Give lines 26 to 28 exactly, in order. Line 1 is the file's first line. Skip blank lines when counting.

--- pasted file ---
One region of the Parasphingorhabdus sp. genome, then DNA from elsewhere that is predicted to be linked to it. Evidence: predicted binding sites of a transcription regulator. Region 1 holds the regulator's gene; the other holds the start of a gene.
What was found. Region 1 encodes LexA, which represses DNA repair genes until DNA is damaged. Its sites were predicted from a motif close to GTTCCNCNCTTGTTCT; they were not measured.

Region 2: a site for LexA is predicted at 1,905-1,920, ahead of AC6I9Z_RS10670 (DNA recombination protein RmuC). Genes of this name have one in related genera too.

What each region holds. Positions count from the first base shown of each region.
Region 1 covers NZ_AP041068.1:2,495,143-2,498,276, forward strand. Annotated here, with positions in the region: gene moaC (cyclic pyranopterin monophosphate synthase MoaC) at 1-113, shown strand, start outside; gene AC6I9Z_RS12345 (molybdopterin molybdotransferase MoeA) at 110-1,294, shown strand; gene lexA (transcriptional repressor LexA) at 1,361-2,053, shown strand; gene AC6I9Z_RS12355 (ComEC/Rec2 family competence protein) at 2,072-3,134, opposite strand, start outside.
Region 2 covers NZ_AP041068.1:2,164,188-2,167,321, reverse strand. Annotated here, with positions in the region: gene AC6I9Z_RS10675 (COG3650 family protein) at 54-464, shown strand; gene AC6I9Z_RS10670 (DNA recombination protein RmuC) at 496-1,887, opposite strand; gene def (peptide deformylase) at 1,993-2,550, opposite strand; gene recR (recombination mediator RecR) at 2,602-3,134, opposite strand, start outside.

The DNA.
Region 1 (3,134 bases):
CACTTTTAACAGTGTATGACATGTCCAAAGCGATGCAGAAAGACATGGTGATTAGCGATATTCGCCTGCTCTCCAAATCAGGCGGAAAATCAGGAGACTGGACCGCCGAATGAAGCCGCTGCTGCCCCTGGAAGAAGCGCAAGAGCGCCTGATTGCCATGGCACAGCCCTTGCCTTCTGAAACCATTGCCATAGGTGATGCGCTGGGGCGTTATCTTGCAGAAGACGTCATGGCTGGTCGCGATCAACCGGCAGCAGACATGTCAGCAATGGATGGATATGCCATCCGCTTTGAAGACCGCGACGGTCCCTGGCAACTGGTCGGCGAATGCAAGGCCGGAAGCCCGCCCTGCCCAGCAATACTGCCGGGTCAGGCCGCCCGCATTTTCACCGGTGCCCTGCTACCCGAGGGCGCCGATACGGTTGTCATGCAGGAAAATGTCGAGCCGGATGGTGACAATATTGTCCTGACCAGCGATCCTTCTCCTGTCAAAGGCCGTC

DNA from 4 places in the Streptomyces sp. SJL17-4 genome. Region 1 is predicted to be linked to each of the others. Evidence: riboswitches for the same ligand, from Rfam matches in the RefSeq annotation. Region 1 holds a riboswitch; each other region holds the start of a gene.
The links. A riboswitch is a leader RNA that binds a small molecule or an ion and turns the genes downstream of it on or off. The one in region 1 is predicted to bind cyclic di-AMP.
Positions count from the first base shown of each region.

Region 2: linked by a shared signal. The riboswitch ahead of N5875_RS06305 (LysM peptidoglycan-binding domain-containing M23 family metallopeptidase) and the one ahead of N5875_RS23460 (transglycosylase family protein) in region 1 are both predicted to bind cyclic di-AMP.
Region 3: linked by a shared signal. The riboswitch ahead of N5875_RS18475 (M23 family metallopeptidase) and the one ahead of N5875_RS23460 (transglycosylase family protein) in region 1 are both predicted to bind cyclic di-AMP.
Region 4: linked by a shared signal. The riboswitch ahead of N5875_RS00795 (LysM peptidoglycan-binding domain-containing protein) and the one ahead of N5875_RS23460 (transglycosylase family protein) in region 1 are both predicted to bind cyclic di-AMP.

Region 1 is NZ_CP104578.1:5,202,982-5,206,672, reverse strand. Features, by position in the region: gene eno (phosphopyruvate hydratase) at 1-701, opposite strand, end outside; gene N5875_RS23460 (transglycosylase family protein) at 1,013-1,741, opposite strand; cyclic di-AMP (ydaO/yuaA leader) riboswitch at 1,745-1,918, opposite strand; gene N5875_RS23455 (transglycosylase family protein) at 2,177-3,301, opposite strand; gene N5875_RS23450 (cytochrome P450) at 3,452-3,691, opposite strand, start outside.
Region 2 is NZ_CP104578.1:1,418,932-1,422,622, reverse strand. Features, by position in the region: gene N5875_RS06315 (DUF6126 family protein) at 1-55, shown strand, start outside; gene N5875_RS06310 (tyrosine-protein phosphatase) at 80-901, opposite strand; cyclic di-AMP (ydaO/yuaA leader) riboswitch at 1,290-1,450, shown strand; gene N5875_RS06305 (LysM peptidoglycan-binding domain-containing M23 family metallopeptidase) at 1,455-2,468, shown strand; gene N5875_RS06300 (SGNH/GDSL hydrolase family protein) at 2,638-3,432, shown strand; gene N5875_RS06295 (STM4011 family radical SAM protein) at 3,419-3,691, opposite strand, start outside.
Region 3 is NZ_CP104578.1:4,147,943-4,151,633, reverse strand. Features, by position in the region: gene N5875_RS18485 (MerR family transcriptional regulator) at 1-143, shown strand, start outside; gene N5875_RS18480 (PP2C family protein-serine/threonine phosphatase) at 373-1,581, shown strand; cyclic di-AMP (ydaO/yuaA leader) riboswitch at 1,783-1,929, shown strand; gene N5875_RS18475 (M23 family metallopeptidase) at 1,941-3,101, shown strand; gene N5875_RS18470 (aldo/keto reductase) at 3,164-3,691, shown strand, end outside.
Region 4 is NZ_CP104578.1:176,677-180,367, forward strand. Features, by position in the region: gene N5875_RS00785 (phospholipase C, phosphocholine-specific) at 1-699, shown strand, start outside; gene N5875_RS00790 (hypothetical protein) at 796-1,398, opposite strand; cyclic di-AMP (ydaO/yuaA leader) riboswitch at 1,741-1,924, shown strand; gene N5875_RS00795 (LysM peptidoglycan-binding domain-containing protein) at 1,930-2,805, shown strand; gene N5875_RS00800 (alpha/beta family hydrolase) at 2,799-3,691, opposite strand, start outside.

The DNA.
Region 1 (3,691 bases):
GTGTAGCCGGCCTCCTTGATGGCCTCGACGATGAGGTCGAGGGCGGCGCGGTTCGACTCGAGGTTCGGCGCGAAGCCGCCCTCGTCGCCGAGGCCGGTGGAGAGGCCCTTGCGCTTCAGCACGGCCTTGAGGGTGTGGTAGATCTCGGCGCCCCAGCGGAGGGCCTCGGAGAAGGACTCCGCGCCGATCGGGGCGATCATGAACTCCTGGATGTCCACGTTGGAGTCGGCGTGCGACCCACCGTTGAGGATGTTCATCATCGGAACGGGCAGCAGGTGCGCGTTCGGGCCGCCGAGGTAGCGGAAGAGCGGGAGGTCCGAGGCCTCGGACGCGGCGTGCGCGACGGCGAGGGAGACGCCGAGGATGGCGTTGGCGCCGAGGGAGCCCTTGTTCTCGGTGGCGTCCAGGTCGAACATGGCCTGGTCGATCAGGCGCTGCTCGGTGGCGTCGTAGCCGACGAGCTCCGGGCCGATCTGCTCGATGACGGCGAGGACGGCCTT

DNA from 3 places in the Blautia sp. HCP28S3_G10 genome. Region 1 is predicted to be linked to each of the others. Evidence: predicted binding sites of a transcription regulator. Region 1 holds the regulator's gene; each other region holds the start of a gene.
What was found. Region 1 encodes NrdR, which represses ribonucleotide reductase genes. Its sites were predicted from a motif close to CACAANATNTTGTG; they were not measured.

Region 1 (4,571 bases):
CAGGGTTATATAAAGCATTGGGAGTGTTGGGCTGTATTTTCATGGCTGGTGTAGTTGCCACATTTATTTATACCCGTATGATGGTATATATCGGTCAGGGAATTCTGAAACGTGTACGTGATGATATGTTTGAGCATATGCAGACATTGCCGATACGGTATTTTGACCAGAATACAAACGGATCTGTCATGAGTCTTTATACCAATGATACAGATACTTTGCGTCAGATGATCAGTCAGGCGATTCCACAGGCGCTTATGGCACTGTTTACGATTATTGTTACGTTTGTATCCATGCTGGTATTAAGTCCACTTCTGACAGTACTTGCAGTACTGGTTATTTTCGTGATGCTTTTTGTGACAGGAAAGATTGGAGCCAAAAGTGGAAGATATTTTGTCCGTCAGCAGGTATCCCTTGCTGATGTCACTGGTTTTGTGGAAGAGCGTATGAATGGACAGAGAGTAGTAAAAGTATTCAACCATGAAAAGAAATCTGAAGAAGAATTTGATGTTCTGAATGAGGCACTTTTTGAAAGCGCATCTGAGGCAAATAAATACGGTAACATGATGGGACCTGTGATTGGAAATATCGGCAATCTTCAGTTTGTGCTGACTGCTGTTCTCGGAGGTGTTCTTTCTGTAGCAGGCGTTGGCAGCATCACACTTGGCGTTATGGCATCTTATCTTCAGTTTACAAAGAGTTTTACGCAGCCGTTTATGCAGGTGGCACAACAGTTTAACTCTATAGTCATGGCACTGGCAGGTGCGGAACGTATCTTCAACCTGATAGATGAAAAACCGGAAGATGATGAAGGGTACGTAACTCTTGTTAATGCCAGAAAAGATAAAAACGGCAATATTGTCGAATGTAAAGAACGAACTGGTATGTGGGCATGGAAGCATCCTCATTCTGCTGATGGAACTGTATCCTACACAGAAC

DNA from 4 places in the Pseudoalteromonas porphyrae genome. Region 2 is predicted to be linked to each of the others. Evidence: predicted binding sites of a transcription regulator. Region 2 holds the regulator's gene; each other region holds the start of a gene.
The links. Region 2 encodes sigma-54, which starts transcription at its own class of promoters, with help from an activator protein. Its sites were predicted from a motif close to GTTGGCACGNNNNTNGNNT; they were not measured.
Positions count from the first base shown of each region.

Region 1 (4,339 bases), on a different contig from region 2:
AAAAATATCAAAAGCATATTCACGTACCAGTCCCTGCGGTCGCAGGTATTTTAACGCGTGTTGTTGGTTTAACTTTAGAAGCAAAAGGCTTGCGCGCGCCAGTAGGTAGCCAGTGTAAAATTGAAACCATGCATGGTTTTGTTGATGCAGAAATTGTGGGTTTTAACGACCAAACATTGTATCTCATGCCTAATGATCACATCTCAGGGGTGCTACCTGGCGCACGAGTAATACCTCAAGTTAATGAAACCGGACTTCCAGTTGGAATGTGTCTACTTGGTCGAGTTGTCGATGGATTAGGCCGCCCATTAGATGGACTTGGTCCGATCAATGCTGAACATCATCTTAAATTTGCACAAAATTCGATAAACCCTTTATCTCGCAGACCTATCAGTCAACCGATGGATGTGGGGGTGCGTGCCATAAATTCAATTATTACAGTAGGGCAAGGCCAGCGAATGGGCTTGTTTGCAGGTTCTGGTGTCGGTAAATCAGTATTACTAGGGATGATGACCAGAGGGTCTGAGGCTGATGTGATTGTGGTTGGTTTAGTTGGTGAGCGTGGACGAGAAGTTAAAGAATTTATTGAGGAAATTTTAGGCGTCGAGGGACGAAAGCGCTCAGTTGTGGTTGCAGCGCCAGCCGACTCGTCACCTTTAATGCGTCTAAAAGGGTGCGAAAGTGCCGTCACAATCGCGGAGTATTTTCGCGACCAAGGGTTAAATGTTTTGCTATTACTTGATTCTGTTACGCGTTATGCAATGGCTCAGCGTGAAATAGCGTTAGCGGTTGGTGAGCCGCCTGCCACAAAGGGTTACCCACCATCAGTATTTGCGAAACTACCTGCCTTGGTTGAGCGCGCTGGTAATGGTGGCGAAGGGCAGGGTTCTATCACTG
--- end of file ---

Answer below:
CAGGGTTATATAAAGCATTGGGAGTGTTGGGCTGTATTTTCATGGCTGGTGTAGTTGCCACATTTATTTATACCCGTATGATGGTATATATCGGTCAGGGAATTCTGAAACGTGTACGTGATGATATGTTTGAGCATATGCAGACATTGCCGATACGGTATTTTGACCAGAATACAAACGGATCTGTCATGAGTCTTTATACCAATGATACAGATACTTTGCGTCAGATGATCAGTCAGGCGATTCCACAGGCGCTTATGGCACTGTTTACGATTATTGTTACGTTTGTATCCATGCTGGTATTAAGTCCACTTCTGACAGTACTTGCAGTACTGGTTATTTTCGTGATGCTTTTTGTGACAGGAAAGATTGGAGCCAAAAGTGGAAGATATTTTGTCCGTCAGCAGGTATCCCTTGCTGATGTCACTGGTTTTGTGGAAGAGCGTATGAATGGACAGAGAGTAGTAAAAGTATTCAACCATGAAAAGAAATCTGAAGAAGAATTTGATGTTCTGAATGAGGCACTTTTTGAAAGCGCATCTGAGGCAAATAAATACGGTAACATGATGGGACCTGTGATTGGAAATATCGGCAATCTTCAGTTTGTGCTGACTGCTGTTCTCGGAGGTGTTCTTTCTGTAGCAGGCGTTGGCAGCATCACACTTGGCGTTATGGCATCTTATCTTCAGTTTACAAAGAGTTTTACGCAGCCGTTTATGCAGGTGGCACAACAGTTTAACTCTATAGTCATGGCACTGGCAGGTGCGGAACGTATCTTCAACCTGATAGATGAAAAACCGGAAGATGATGAAGGGTACGTAACTCTTGTTAATGCCAGAAAAGATAAAAACGGCAATATTGTCGAATGTAAAGAACGAACTGGTATGTGGGCATGGAAGCATCCTCATTCTGCTGATGGAACTGTATCCTACACAGAAC

DNA from 4 places in the Pseudoalteromonas porphyrae genome. Region 2 is predicted to be linked to each of the others. Evidence: predicted binding sites of a transcription regulator. Region 2 holds the regulator's gene; each other region holds the start of a gene.
The links. Region 2 encodes sigma-54, which starts transcription at its own class of promoters, with help from an activator protein. Its sites were predicted from a motif close to GTTGGCACGNNNNTNGNNT; they were not measured.